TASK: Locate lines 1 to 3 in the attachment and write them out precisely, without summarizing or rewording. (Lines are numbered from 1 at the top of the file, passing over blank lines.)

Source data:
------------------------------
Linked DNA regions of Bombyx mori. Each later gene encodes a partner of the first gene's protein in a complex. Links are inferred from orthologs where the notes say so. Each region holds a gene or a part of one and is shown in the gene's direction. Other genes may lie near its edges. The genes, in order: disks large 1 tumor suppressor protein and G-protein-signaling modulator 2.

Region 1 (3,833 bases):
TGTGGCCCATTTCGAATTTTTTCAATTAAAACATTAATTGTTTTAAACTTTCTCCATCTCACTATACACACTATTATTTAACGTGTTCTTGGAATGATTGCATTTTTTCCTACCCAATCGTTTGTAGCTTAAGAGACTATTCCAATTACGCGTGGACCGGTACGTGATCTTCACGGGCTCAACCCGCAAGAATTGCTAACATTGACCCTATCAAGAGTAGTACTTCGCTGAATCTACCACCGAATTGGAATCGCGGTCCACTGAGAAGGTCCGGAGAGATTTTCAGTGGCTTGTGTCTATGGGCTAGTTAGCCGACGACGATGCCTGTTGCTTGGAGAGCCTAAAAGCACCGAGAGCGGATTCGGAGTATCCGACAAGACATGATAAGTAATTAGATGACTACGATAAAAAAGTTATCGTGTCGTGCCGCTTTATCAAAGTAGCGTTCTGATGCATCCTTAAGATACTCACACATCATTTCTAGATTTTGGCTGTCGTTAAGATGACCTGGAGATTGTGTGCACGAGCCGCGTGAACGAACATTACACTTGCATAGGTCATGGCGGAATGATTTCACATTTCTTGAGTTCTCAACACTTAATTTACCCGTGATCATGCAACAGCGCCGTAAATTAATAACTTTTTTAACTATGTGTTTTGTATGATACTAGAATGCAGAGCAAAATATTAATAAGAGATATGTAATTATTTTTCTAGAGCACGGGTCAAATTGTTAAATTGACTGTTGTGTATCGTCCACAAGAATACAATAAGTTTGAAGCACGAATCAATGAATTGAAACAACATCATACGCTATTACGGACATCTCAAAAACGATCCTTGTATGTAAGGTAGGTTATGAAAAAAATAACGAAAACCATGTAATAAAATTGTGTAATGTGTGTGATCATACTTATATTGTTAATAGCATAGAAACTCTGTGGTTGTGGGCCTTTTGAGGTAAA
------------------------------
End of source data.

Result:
Linked DNA regions of Bombyx mori. Each later gene encodes a partner of the first gene's protein in a complex. Links are inferred from orthologs where the notes say so. Each region holds a gene or a part of one and is shown in the gene's direction. Other genes may lie near its edges. The genes, in order: disks large 1 tumor suppressor protein and G-protein-signaling modulator 2.

Region 1 (3,833 bases):
TGTGGCCCATTTCGAATTTTTTCAATTAAAACATTAATTGTTTTAAACTTTCTCCATCTCACTATACACACTATTATTTAACGTGTTCTTGGAATGATTGCATTTTTTCCTACCCAATCGTTTGTAGCTTAAGAGACTATTCCAATTACGCGTGGACCGGTACGTGATCTTCACGGGCTCAACCCGCAAGAATTGCTAACATTGACCCTATCAAGAGTAGTACTTCGCTGAATCTACCACCGAATTGGAATCGCGGTCCACTGAGAAGGTCCGGAGAGATTTTCAGTGGCTTGTGTCTATGGGCTAGTTAGCCGACGACGATGCCTGTTGCTTGGAGAGCCTAAAAGCACCGAGAGCGGATTCGGAGTATCCGACAAGACATGATAAGTAATTAGATGACTACGATAAAAAAGTTATCGTGTCGTGCCGCTTTATCAAAGTAGCGTTCTGATGCATCCTTAAGATACTCACACATCATTTCTAGATTTTGGCTGTCGTTAAGATGACCTGGAGATTGTGTGCACGAGCCGCGTGAACGAACATTACACTTGCATAGGTCATGGCGGAATGATTTCACATTTCTTGAGTTCTCAACACTTAATTTACCCGTGATCATGCAACAGCGCCGTAAATTAATAACTTTTTTAACTATGTGTTTTGTATGATACTAGAATGCAGAGCAAAATATTAATAAGAGATATGTAATTATTTTTCTAGAGCACGGGTCAAATTGTTAAATTGACTGTTGTGTATCGTCCACAAGAATACAATAAGTTTGAAGCACGAATCAATGAATTGAAACAACATCATACGCTATTACGGACATCTCAAAAACGATCCTTGTATGTAAGGTAGGTTATGAAAAAAATAACGAAAACCATGTAATAAAATTGTGTAATGTGTGTGATCATACTTATATTGTTAATAGCATAGAAACTCTGTGGTTGTGGGCCTTTTGAGGTAAA